After 12 games, eight decided by eight or fewer points, Winthrop's Eagles were due for an easy one, and they got it Wednesday, coasting past Limestone 78-34.
It was the second-highest point total of the year for the Eagles (8-5) and the fewest points allowed since the Eagles beat Johnson & Wales 130-33 in 1996.
The Eagles made half their 56 shots and had 19 assists on 28 field goals. They pounded the smaller Saints on the boards 50-21 and grabbed 21 offensive rebounds. They forced 19 turnovers.
The best description Winthrop coach Randy Peele could offer was a "business-like" win. And he loved that he got 10 players double-digit minutes.
Never miss a local story.
With it resting between last week's upset of 19th-ranked Miami and Saturday's road trip to Marshall, the best thing Wednesday was the Eagles just got to play.
"It was another chance to play," Peele said.
And it was another opportunity for him to work on his team's mental approach to the game.
"I'm convinced our mental approach in terms of video sessions to practice to scouting reports has got to get better," he said. "We won by 40.
"When we came out I was really concerned about us defensively. I didn't feel we came out with the energy I wanted, but in the end we were able extend to our defense and play a lot of people."
In other words, the Eagles did what they were expected to do.
"The mark of a good team," Peele said, "is if you're supposed to beat a team by 30, you beat them by 30. If you're supposed to beat them by 40, you beat them by 40."
But Peele's concerns were coming true early on. It took about eight minutes for the Eagles to wake up, and it may have been a 3-pointer from Limestone's Marques Williams to cut an early Winthrop lead to 19-16 that sounded the alarm.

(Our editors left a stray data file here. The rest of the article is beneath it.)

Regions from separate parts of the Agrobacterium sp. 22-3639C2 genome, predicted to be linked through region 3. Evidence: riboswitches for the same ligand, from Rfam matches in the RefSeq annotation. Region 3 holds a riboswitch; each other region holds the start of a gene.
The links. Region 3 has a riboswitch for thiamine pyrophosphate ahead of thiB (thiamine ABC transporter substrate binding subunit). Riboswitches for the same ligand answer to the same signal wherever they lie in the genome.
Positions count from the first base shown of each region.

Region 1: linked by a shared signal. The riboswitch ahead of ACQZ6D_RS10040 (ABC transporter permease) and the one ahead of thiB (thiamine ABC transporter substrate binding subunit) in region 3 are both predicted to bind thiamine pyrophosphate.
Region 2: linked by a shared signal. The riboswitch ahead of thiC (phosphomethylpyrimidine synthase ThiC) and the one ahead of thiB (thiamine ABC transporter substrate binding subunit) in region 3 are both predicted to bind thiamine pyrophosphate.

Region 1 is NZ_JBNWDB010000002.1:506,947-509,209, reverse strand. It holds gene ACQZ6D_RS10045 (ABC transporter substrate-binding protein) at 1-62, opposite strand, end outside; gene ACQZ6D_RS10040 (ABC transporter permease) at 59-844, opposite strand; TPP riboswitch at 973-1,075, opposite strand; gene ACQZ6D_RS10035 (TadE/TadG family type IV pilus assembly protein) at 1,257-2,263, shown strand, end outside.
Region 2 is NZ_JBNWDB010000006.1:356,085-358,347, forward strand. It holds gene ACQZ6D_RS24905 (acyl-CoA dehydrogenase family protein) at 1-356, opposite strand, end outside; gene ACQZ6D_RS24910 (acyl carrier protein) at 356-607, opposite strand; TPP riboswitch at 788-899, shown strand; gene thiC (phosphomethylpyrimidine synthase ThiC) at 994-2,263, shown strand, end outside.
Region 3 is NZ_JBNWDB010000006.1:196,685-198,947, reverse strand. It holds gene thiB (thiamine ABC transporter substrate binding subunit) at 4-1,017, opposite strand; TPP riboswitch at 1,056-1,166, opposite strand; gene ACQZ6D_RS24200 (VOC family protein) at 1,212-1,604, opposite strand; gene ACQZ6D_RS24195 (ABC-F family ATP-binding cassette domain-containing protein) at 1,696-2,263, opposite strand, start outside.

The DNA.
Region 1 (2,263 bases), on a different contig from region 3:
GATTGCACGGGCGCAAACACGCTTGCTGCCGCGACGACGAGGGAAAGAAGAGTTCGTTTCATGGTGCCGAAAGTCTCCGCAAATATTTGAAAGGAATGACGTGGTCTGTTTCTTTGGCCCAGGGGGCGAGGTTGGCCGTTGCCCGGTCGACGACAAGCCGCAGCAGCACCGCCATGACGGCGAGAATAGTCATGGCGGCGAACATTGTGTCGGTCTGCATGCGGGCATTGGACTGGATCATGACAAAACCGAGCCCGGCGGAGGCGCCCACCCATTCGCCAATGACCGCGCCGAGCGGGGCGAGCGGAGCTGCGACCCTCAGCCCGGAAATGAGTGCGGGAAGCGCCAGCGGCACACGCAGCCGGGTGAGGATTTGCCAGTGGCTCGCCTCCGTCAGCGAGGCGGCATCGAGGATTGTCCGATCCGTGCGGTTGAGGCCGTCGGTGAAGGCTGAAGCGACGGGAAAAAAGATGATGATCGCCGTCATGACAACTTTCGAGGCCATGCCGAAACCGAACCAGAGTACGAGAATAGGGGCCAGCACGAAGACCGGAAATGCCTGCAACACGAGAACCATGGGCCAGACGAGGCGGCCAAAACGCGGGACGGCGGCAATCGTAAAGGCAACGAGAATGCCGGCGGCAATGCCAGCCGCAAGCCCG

The Eagles outscored the Saints 35-4 over the final 11 minutes of the half, including a 20-0 run after Williams' basket, to break it open. During the 20-0 spurt, the Saints missed nine shots and turned the ball over eight times.
The Eagles fed off the defense and got four baskets in transition. The Eagles led 44-20 at the break, forcing Peele to make a halftime adjustment.
"Our goals going into the game were to hold them to 50 points, 36 percent shooting and 25 percent on threes," Peele said. In an effort to apply a little more pressure to his team he "adjusted that to 40 points."
In the second half, the Saints mustered just 14 points, shooting 26 percent, and the Eagles were able to play a lot of bodies and pad some stats.
Junior college transfer Andy Buechert (10) and freshman George Valentine (10) had career-highs in rebounds and redshirt freshman Byron Faison (13) hit his career-high in points.
Faison also played a career-high 22 minutes, hitting 5-of-9 shots, adding five rebounds and two assists. After shooting a couple of airballs early, he settled down and did some damage on the offensive end.
"It feels really, really good," said Faison, who came out of Crestwood High School with some gaudy scoring numbers. "It's hard to get minutes playing behind Mike Jenkins because he's playing so good."
Faison said it wasn't that difficult getting ready to play the Saints, because Peele didn't let up on them after the Miami win.
"It wasn't that hard," Faison said. "Coach Peele goes at every game like it's a national championship. He stressed defense all week, all year really, and we came out and played great defense. We came out and brought our hard hats today."
During a seven or eight-minute stretch in the second half, Peele had all freshmen on the floor. Peele loved Faison's numbers, Justin Burton's floor play and Valentine's overall game.
"I think George had his best game," Peele said. "He had 10 rebounds, but he also played well in terms of positioning.
"But for all the young players, it was a good game in terms of confidence and getting some minutes."
And that could be a help going to Marshall Saturday. None of the starters played more than 19 minutes.
"We've just got to keep getting better," Peele said. "Mentally, we're not where I want to be."